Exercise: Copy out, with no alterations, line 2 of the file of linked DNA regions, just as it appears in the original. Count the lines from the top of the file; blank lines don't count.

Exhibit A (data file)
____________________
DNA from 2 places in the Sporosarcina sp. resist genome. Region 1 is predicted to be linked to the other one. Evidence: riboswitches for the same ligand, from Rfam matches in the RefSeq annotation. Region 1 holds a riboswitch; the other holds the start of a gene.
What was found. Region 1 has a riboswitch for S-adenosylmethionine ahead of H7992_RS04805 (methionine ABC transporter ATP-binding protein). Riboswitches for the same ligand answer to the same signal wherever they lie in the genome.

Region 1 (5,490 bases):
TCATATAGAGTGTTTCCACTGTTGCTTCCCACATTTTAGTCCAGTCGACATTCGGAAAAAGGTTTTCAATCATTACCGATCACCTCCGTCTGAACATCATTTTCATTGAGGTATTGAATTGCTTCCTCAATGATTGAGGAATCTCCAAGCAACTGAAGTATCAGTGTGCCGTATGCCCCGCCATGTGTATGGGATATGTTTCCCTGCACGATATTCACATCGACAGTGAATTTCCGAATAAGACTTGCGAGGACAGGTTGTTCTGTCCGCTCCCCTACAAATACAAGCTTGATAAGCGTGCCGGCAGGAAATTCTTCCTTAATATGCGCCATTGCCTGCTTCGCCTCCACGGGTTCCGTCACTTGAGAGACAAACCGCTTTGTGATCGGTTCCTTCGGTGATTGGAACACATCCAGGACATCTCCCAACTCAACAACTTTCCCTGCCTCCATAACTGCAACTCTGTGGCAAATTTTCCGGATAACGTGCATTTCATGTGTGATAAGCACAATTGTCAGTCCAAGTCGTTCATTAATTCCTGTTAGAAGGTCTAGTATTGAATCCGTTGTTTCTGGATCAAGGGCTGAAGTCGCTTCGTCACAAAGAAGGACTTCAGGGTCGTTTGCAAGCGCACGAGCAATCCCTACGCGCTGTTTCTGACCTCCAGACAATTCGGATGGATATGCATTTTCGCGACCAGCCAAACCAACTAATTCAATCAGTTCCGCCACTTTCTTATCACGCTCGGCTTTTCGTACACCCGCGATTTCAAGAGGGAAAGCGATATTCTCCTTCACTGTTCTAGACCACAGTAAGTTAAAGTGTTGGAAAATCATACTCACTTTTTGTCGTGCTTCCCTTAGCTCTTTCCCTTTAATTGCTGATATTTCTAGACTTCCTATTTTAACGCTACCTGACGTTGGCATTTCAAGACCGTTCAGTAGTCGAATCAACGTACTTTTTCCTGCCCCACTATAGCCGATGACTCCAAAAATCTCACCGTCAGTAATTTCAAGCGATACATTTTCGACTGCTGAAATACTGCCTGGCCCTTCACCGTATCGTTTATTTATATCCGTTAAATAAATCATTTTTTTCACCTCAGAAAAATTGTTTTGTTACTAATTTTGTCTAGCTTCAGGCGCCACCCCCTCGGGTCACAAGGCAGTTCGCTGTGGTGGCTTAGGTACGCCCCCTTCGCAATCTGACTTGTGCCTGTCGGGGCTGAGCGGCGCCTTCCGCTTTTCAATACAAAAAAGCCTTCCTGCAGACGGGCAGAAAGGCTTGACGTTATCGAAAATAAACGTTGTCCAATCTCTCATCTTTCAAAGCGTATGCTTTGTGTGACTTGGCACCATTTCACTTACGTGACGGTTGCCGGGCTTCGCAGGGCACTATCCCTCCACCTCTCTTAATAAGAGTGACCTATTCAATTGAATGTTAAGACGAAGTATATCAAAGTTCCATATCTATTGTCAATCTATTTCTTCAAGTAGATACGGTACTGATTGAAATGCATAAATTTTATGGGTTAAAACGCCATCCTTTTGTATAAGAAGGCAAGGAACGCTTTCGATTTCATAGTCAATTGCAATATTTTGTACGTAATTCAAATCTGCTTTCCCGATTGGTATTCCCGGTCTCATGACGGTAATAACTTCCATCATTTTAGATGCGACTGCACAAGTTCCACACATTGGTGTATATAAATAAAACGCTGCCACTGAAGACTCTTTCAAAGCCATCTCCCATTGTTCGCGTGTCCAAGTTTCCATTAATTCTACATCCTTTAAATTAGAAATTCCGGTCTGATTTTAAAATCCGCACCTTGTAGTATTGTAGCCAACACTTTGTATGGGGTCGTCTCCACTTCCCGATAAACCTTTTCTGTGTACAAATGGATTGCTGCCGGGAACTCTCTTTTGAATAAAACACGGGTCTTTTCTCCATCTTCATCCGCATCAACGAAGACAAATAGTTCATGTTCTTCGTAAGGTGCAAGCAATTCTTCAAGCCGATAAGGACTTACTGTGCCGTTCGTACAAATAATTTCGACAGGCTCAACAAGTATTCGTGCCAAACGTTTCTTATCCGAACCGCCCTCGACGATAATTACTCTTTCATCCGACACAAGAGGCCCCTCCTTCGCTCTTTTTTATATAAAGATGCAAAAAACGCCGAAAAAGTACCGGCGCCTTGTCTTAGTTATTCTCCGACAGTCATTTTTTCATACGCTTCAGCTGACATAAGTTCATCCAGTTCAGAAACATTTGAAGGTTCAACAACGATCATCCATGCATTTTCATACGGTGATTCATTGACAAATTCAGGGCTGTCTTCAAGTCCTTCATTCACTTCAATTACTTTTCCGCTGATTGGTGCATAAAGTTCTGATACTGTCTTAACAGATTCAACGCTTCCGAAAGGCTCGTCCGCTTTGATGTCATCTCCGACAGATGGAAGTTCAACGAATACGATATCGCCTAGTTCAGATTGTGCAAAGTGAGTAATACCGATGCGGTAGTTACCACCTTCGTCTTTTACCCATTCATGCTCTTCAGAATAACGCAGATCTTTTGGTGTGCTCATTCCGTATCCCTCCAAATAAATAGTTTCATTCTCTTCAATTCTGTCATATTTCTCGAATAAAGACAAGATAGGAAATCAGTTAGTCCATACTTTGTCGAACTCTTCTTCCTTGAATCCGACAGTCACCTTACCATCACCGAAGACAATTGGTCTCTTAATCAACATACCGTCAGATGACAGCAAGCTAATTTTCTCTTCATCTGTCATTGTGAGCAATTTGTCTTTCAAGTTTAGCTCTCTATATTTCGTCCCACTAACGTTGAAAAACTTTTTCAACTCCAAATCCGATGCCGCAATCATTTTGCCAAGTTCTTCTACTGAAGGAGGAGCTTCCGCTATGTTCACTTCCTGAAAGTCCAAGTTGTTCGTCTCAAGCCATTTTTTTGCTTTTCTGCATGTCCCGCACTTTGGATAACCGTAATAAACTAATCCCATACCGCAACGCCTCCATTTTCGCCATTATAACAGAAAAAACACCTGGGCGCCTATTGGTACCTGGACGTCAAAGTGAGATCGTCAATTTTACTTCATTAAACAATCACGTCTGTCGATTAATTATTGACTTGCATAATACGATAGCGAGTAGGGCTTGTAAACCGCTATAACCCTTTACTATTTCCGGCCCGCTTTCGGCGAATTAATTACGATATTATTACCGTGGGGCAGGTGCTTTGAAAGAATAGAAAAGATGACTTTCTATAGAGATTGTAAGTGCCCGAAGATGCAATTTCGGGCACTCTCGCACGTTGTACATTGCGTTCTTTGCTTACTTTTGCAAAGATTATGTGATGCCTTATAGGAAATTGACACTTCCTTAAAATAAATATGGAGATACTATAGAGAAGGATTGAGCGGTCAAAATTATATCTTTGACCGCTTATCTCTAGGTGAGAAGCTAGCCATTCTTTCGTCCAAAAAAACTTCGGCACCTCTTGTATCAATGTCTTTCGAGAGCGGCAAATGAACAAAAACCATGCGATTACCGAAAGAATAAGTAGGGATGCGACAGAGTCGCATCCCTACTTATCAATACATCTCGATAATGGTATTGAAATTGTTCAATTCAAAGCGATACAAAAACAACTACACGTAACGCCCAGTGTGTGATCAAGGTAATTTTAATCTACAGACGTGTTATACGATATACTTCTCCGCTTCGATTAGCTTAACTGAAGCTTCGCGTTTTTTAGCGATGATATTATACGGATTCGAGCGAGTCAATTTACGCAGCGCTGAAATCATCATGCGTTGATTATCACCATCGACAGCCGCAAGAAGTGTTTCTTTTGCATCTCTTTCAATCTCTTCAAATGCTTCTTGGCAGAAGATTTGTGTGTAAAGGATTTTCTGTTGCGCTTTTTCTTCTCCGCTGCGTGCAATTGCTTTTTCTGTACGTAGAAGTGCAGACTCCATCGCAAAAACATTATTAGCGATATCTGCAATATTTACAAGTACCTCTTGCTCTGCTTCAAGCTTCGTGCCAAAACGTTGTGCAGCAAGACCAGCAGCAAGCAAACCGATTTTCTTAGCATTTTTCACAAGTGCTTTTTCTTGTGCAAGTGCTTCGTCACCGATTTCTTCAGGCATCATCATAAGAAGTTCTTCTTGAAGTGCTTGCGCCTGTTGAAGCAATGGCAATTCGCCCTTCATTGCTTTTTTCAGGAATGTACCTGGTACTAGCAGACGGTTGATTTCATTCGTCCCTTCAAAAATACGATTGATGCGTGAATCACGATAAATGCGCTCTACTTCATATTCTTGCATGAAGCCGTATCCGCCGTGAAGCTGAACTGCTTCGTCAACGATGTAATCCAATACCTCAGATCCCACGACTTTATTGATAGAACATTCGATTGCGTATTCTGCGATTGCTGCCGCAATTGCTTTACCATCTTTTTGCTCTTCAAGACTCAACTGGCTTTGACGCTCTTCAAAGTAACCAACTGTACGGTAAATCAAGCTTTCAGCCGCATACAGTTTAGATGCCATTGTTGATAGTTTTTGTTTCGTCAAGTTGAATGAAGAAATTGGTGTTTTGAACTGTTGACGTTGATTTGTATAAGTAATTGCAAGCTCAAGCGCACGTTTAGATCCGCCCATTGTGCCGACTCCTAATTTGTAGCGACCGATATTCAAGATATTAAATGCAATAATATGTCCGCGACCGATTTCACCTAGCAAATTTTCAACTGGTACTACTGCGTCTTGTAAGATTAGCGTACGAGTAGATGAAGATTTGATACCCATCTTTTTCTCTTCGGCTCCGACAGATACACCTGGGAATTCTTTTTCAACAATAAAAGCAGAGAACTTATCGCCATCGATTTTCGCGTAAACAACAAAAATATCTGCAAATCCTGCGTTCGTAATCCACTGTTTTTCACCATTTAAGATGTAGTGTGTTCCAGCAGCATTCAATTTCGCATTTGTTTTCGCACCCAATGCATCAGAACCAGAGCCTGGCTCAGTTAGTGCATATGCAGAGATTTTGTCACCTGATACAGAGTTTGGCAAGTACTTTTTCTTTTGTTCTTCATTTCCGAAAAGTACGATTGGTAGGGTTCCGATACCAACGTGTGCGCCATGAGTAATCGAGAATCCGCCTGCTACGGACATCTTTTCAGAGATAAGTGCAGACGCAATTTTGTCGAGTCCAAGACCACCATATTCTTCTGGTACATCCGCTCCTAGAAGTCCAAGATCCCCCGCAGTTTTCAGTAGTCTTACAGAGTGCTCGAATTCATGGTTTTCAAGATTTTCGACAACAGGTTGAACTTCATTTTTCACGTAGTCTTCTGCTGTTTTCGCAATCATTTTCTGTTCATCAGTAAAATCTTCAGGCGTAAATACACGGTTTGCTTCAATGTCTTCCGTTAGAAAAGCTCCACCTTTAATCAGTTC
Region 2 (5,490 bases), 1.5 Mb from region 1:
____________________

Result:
What was found. Region 1 has a riboswitch for S-adenosylmethionine ahead of H7992_RS04805 (methionine ABC transporter ATP-binding protein). Riboswitches for the same ligand answer to the same signal wherever they lie in the genome.